Data Disconnect

Sometimes the data make no sense. Todayʼs reading on Consumer Confidence fell to a four month-low, in spite of consistently rising home prices, continued mortgage affordability, low gasoline prices and months of steady employment gains. Blame the lingering impact of the so-called soft patch from the first quarter, when the polar vortex choked off travel and retail sales.

In fact, much of the reported data of the past several months has fallen significantly short of expectations. Consider the snapshot provided by Citigroup Economic Surprise Indicator, where better than expected data adds to the index while worse data subtracts. Recently it fell to a two year low, suggesting either conditions are really bad or economists have been way too optimistic.

The good news? It seems to have bottomed.

Data Disconnect

This data disconnect is also at odds with first quarter results. Based on figures collected by Bloomberg, 72 percent of the 203 companies in the S&P 500 Index reporting earnings have beaten estimates by an aggregate 6.3 percent. As strategist Michael Purves of Weeden & Company notes to clients this morning, the rise provides a stark contrast to last yearʼs first quarter decline of nearly the same amount (6.0).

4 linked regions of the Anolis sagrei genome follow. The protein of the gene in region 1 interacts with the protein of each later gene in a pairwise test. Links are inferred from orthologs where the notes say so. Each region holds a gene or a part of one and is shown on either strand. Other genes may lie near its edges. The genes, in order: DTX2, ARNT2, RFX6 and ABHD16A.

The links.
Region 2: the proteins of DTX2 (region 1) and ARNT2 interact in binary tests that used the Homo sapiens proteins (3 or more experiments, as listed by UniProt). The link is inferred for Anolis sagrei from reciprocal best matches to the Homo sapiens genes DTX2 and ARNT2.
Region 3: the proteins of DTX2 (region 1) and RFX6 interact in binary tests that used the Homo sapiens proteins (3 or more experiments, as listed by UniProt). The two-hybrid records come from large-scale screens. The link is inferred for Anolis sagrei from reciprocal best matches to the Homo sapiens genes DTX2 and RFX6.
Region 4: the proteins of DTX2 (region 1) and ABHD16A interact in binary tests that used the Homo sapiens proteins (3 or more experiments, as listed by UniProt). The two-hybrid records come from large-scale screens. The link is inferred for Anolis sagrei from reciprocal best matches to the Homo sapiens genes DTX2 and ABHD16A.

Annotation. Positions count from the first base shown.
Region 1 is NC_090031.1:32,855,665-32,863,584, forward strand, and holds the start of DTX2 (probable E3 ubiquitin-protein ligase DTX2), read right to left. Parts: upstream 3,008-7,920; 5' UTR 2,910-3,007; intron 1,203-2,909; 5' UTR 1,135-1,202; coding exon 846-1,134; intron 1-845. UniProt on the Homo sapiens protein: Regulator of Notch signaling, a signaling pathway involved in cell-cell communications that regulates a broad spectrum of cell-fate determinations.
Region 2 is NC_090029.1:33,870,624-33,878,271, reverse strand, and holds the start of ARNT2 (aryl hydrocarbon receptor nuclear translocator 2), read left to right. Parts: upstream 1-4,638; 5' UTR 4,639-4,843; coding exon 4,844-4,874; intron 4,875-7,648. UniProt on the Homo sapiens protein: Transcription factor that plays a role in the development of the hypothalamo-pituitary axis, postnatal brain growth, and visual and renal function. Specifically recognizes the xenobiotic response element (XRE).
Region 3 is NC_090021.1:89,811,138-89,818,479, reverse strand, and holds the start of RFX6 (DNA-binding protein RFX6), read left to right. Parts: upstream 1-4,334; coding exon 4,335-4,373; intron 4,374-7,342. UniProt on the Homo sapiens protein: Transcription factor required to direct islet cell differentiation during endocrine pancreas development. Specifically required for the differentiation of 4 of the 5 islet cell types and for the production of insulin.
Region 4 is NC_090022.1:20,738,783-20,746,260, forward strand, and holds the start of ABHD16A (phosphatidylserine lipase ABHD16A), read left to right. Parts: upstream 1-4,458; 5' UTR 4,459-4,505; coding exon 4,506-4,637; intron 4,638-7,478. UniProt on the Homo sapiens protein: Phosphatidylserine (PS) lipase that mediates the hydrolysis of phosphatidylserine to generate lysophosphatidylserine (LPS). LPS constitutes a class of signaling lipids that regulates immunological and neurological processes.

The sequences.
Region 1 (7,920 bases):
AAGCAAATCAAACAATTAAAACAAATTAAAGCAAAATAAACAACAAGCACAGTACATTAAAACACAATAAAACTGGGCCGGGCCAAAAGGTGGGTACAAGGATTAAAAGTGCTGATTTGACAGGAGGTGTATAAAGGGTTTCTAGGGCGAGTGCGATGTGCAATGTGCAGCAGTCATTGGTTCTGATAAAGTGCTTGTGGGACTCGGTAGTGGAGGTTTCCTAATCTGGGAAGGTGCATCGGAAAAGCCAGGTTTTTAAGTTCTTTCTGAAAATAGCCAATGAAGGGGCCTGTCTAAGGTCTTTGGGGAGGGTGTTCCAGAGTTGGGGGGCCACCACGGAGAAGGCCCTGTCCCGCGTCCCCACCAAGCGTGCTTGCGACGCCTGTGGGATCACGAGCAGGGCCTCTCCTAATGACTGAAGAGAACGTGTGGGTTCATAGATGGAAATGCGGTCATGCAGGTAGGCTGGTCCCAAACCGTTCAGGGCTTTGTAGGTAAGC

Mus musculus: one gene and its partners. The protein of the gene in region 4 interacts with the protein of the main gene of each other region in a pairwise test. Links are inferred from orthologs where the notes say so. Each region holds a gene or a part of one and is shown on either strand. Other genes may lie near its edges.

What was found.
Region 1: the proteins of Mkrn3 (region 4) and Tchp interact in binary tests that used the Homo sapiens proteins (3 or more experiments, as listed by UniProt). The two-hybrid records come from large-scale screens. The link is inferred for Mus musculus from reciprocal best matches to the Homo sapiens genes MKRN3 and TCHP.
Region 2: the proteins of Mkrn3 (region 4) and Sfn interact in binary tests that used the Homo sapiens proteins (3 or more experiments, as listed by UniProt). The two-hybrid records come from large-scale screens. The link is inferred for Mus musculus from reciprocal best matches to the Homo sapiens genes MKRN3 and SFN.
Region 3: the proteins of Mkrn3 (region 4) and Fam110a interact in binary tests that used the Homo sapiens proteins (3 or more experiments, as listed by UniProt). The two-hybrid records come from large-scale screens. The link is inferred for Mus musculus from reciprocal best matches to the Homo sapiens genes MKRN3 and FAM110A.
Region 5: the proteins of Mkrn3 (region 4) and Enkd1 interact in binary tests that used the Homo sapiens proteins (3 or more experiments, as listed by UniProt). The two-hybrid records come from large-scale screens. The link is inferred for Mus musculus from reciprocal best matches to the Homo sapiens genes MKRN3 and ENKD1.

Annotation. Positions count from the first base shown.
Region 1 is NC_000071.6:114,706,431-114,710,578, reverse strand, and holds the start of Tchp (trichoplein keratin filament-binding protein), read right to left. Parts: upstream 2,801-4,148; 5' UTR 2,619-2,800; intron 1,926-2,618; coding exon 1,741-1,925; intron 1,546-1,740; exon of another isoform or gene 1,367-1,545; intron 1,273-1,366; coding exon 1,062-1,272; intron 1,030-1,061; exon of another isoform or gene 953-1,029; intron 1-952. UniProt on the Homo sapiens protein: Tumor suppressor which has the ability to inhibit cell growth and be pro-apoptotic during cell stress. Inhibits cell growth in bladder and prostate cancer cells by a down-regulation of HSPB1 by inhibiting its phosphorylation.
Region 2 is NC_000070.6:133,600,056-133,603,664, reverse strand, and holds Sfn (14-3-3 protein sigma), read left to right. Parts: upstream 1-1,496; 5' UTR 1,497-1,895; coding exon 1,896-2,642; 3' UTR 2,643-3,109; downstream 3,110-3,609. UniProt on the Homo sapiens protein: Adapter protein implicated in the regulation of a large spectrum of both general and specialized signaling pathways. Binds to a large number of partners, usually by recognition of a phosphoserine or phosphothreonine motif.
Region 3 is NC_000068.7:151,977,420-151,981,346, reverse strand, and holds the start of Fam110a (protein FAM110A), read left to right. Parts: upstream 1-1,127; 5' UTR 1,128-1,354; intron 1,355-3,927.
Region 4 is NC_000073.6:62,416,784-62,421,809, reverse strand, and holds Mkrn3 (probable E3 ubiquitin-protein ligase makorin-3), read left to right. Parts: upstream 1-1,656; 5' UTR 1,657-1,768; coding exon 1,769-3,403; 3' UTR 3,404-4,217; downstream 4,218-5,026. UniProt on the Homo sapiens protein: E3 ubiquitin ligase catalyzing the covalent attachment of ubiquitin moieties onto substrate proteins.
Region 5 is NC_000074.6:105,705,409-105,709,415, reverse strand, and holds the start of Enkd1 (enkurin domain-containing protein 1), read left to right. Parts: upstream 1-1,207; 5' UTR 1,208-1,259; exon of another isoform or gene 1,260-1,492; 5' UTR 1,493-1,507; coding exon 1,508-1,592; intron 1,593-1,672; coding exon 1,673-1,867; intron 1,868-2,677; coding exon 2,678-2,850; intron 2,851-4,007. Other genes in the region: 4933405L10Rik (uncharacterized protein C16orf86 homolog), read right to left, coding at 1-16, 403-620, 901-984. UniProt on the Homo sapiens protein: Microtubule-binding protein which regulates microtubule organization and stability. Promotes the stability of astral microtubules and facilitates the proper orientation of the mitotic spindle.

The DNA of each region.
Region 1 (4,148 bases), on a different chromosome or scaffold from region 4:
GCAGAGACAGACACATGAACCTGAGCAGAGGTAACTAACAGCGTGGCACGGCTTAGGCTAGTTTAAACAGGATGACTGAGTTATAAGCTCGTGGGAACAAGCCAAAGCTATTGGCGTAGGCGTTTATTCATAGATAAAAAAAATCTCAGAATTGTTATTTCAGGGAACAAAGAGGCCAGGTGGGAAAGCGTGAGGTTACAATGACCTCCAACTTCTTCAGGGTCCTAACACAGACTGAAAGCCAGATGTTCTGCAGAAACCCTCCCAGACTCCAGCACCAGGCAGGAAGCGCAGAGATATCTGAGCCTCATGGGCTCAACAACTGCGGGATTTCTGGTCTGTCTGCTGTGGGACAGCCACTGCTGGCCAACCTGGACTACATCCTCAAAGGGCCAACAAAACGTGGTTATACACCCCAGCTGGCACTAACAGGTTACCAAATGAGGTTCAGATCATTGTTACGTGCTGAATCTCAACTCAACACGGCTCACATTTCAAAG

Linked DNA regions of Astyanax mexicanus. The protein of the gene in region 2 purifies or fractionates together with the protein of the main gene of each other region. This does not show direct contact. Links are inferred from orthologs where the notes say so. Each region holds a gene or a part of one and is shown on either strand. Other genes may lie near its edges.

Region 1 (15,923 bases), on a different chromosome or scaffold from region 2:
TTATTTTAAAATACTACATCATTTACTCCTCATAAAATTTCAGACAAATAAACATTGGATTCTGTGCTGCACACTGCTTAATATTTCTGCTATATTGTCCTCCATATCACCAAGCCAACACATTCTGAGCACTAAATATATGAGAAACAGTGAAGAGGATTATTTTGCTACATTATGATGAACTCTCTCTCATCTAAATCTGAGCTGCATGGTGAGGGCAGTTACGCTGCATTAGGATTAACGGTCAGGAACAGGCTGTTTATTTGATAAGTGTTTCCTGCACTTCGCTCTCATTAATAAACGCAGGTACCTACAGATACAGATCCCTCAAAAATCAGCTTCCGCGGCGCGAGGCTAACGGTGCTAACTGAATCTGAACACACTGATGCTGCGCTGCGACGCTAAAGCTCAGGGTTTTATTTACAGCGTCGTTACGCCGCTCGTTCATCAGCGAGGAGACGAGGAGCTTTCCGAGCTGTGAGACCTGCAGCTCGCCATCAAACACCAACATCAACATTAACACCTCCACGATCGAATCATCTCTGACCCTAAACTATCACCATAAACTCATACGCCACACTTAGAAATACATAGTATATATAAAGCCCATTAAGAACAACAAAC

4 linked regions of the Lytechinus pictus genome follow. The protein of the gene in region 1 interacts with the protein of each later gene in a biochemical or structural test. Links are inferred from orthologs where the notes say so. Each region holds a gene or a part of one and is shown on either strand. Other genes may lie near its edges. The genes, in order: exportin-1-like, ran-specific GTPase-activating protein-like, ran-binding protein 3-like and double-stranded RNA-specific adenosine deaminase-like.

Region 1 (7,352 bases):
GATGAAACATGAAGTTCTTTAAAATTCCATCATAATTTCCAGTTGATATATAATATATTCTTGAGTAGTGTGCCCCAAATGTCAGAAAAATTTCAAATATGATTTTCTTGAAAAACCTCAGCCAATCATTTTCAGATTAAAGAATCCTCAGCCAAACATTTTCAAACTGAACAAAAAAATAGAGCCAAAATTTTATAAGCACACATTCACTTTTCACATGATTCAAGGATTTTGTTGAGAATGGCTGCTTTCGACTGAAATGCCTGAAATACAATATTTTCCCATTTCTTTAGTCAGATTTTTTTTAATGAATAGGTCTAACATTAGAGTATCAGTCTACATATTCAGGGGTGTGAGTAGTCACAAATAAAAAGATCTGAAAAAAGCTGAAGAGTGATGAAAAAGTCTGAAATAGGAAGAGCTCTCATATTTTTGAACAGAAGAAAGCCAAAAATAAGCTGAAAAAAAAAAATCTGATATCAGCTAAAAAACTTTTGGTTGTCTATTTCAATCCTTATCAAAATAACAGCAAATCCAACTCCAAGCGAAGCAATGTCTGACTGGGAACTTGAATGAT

Economist Don Rissmiller of Strategas Research Partners tell investors to look past the disappointments of the first quarter, and instead to focus on his +2.9 percent consumer spending forecast for the second half of the year. Heʼs keying off wage growth and the highest small business hiring outlook since 2007, based on data from the National Federation of Independent Businesses.

We agree. We also note consumer staplesʼ earnings performance ranks #1 this quarter among all ten sectors in the S&P 500 Index. The group has beaten earnings estimates by 88 percent and sales estimates by 65 percent, compared to 72 and 46 for the index as a whole. The easiest way to gain exposure is the Consumer Staple Select Sector SPYDER fund (XLP). We think it makes good sense, especially since it yields 2.5 percent and costs just 0.15 percent.